Therefore, it is obvious that science was used to solve problems during the classical period (Watson 2013).

One example is the calendar that ancient Greeks used to plan their lives was based on star and moon observations.

Old farmers gained a lot from the invention and use of a calendar to plan for seasons and other activities.

William, Smith & Hashemi (2011) assert that science played a crucial role in the evolution of civilisation.

Scientists discovered patterns and the order in which days and months are ordered, and therefore the calendar.

Science education should therefore be emphasized in schools, as it explains fundamental concepts and the origins and purpose of civilisations (William, Smith & Hashemi,2011).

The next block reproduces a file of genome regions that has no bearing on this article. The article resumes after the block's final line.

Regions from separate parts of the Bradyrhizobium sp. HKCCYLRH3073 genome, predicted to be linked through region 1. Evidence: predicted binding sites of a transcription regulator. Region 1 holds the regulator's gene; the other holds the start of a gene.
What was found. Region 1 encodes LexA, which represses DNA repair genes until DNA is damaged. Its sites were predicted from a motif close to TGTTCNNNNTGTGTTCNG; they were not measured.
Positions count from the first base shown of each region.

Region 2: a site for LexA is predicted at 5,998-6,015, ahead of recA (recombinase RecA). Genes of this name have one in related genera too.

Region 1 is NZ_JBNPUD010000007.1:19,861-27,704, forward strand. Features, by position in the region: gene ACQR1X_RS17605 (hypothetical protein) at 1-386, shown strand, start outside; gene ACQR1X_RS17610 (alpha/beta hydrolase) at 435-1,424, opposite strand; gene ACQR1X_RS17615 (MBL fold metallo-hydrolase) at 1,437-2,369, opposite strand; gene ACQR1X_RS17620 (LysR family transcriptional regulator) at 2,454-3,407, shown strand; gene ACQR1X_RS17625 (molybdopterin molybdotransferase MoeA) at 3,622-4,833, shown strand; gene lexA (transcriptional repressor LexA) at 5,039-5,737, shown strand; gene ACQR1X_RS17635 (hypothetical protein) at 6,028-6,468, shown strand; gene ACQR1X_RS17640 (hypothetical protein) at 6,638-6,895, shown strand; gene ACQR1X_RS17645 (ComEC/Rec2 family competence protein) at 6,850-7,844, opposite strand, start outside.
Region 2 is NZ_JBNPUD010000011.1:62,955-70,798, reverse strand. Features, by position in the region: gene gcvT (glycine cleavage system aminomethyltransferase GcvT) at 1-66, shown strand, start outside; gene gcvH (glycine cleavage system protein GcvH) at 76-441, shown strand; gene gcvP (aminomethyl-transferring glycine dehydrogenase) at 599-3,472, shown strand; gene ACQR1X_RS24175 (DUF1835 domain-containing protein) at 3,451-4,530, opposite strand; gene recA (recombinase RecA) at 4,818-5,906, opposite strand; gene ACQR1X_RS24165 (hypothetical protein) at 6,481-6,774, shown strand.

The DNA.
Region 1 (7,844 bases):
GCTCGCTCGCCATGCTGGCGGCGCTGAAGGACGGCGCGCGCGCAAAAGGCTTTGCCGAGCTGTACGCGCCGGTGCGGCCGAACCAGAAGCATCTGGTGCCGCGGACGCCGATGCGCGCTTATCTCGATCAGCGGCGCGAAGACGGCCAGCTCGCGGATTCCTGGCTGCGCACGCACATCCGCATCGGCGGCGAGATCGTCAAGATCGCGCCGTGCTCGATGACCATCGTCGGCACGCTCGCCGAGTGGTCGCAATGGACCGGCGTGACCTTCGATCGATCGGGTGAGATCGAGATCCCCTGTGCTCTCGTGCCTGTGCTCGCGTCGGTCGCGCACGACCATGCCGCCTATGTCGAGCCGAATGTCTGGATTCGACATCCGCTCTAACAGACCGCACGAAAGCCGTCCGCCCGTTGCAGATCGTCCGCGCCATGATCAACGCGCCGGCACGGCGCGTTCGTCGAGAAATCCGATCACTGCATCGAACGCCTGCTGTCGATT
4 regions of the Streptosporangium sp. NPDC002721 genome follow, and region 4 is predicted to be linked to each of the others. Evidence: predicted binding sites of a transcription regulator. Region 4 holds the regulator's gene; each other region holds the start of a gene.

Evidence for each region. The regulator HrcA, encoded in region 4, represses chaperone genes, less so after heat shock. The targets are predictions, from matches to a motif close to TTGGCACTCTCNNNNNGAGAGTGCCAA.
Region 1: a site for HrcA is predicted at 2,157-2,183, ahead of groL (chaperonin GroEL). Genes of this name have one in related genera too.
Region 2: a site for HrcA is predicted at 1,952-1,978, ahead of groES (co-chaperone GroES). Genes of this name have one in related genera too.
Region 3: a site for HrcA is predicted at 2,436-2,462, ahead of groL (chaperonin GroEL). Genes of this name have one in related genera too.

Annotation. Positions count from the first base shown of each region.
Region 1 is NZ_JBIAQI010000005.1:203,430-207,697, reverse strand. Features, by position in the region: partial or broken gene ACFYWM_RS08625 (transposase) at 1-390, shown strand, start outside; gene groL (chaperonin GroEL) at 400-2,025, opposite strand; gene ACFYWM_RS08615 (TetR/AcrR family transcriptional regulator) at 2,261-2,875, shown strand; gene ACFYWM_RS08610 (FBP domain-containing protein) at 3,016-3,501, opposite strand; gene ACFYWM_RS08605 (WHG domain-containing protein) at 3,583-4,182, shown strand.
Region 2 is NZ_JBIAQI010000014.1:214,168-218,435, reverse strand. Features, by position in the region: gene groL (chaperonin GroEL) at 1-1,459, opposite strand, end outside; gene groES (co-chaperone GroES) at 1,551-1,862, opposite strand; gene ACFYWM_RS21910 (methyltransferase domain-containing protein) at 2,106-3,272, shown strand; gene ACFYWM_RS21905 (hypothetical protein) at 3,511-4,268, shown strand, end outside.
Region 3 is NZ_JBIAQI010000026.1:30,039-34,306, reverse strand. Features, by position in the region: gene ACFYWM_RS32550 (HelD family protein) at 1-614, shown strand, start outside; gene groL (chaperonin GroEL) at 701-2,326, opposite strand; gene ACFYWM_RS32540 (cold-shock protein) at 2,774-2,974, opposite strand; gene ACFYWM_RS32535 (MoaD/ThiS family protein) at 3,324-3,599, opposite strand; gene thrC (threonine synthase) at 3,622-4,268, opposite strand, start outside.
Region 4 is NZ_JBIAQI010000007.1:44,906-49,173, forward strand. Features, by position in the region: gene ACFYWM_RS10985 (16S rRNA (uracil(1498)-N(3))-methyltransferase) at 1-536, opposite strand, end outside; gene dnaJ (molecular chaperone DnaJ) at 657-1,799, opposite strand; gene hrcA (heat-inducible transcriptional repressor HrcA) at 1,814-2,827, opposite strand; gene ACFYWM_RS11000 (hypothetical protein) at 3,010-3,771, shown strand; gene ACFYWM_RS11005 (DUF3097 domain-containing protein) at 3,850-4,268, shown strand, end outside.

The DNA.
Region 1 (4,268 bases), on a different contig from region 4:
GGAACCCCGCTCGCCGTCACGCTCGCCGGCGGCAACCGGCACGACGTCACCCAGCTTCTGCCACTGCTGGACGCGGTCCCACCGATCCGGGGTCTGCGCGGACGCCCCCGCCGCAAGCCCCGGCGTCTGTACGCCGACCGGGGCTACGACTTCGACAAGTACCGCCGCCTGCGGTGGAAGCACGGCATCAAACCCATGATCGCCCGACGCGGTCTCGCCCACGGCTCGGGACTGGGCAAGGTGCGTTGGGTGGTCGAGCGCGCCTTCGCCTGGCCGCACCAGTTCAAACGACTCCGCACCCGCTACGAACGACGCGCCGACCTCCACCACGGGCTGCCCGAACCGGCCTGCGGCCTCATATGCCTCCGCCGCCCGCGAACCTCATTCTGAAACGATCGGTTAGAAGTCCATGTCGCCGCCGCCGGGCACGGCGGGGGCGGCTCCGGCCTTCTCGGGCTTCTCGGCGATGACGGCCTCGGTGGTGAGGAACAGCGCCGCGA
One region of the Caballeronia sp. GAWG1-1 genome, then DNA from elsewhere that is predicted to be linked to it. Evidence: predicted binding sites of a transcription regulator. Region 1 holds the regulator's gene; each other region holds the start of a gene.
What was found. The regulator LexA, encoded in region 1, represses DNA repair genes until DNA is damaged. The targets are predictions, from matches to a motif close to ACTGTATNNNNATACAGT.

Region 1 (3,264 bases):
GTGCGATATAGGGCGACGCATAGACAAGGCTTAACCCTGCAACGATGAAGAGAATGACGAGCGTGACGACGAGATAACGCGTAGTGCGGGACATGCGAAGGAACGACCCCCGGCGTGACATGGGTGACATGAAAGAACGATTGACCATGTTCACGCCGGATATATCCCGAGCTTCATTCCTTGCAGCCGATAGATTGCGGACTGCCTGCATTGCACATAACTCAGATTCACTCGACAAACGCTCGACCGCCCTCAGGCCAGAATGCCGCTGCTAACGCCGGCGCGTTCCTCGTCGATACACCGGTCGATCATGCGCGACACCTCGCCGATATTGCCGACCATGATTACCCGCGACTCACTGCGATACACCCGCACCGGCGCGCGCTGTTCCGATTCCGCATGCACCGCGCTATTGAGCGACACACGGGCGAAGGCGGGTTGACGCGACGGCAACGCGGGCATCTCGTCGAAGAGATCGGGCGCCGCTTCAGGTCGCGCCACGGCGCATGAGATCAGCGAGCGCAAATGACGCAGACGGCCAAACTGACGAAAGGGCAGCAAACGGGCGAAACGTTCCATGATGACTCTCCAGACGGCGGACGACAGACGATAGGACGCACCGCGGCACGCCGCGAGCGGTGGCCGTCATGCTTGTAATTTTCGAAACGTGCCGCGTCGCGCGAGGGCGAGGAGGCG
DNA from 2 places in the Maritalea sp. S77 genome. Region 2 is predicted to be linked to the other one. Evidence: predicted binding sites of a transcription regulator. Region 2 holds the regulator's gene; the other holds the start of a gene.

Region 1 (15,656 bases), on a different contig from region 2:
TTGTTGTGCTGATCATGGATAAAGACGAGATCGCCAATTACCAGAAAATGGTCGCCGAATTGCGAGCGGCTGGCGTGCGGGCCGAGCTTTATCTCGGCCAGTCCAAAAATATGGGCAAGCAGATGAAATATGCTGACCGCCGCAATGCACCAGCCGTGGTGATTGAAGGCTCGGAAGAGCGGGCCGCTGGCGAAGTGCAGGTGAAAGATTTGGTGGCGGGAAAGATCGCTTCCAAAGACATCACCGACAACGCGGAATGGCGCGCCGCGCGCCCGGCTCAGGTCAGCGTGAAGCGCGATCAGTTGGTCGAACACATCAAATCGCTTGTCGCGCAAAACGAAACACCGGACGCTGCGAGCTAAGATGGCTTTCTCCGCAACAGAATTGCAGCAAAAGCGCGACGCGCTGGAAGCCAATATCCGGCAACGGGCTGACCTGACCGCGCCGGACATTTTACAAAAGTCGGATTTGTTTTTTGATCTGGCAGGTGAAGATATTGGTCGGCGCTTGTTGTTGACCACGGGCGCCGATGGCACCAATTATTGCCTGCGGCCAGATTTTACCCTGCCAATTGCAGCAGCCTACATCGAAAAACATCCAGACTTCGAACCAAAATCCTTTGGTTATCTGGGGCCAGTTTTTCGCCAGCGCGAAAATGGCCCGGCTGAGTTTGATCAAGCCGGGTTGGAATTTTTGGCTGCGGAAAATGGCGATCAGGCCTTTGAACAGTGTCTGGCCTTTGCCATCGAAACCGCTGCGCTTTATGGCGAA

There are many scientific and technological researches that aim to resolve chronic diseases and other problems that affect humans (Okano, Yamanaka, 2014).

Stem cell researches are a key technology currently in development.

The potential applications of stem cells technology are a breakthrough in biology (Okano, Yamanaka (2014)).

This technology will also be used by scientists to cure diseases like Parkinson’s disease, heart attacks and spinal injuries (Okano & Yamanaka (2014)).

Stem technology, for example, has been used to fight leukaemia. In this case, the leukaemia cells are constantly replaced by healthy cells. (Okano, Yamanaka, 2014.

For future problem solving, science education is crucial in order to be able fight against problems that affect humanity.